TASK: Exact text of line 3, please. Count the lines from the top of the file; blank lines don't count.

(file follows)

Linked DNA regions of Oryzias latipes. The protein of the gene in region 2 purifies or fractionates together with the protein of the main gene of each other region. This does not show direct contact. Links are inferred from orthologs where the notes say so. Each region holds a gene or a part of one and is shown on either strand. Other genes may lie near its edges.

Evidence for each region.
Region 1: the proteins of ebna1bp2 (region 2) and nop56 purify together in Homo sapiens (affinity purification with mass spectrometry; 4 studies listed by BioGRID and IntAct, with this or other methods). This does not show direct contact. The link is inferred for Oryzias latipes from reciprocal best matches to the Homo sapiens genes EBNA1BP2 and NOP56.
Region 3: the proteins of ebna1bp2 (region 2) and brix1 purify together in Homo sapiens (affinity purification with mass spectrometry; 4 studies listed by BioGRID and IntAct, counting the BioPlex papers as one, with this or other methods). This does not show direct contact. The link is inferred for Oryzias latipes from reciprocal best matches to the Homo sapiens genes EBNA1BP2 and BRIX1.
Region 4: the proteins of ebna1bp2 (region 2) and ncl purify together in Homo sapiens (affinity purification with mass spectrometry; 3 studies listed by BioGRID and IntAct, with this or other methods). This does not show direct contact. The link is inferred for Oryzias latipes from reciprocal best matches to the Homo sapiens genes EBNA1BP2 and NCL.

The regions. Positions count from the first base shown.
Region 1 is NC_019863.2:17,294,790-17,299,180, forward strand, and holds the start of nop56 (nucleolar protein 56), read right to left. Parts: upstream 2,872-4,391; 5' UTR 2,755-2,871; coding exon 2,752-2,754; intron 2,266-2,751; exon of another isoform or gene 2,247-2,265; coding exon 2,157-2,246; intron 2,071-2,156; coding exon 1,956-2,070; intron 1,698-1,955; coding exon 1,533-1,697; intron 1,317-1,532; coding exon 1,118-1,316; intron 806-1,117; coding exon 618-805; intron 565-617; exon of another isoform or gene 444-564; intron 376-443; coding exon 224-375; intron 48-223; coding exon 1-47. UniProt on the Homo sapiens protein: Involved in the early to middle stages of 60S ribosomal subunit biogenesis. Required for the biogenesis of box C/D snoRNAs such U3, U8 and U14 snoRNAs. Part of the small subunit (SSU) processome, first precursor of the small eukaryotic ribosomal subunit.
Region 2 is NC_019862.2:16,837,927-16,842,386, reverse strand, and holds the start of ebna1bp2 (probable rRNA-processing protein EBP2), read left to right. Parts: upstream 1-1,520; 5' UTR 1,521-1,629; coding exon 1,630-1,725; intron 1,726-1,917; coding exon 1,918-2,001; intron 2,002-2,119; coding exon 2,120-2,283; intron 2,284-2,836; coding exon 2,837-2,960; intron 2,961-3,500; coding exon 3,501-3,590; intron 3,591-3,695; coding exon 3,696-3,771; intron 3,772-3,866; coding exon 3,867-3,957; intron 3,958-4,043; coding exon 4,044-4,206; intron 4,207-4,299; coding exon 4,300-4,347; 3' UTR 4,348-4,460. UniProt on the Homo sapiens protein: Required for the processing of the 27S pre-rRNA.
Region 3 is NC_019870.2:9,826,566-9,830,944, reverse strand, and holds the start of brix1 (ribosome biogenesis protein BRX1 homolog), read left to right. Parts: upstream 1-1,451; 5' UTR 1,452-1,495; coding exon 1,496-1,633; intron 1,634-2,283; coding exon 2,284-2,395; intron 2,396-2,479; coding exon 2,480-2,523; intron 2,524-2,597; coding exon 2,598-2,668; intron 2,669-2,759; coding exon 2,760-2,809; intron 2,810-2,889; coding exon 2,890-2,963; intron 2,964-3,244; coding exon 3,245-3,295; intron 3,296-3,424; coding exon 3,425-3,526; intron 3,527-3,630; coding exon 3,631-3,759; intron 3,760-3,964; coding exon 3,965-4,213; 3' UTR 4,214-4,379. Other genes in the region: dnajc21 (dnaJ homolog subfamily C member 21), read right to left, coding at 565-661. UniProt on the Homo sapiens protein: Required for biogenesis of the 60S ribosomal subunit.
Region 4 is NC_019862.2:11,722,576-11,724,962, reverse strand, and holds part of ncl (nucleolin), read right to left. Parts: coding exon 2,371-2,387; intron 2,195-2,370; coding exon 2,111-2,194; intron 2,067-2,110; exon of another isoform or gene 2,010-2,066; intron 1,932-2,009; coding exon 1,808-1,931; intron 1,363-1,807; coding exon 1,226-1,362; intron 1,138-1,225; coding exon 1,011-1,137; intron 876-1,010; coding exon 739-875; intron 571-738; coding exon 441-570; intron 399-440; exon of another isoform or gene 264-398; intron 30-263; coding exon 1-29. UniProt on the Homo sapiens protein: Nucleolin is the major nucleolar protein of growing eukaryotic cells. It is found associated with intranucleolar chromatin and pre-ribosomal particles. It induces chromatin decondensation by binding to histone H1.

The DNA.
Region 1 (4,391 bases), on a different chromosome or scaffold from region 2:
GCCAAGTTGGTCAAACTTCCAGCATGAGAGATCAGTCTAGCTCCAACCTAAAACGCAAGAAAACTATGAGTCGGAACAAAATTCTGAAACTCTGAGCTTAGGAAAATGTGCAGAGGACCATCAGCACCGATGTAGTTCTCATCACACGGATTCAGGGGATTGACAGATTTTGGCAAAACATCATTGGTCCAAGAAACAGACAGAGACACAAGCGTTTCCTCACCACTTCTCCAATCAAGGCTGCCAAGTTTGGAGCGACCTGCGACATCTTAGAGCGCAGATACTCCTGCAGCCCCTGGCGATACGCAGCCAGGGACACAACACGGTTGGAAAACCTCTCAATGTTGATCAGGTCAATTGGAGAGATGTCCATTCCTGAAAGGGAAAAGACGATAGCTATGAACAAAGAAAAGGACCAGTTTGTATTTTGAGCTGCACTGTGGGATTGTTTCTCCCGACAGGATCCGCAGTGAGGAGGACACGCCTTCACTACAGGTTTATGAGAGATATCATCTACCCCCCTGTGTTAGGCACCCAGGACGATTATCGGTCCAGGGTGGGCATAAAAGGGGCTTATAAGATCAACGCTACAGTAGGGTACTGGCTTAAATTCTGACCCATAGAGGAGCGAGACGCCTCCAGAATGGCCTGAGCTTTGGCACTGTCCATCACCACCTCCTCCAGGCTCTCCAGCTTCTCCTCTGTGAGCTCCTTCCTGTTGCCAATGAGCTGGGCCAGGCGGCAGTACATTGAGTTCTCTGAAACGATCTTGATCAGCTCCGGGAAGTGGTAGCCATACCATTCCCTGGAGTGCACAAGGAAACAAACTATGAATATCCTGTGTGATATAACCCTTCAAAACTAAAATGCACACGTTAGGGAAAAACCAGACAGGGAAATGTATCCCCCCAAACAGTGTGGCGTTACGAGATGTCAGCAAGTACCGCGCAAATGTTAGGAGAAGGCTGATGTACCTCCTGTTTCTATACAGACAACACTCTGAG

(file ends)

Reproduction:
Region 1: the proteins of ebna1bp2 (region 2) and nop56 purify together in Homo sapiens (affinity purification with mass spectrometry; 4 studies listed by BioGRID and IntAct, with this or other methods). This does not show direct contact. The link is inferred for Oryzias latipes from reciprocal best matches to the Homo sapiens genes EBNA1BP2 and NOP56.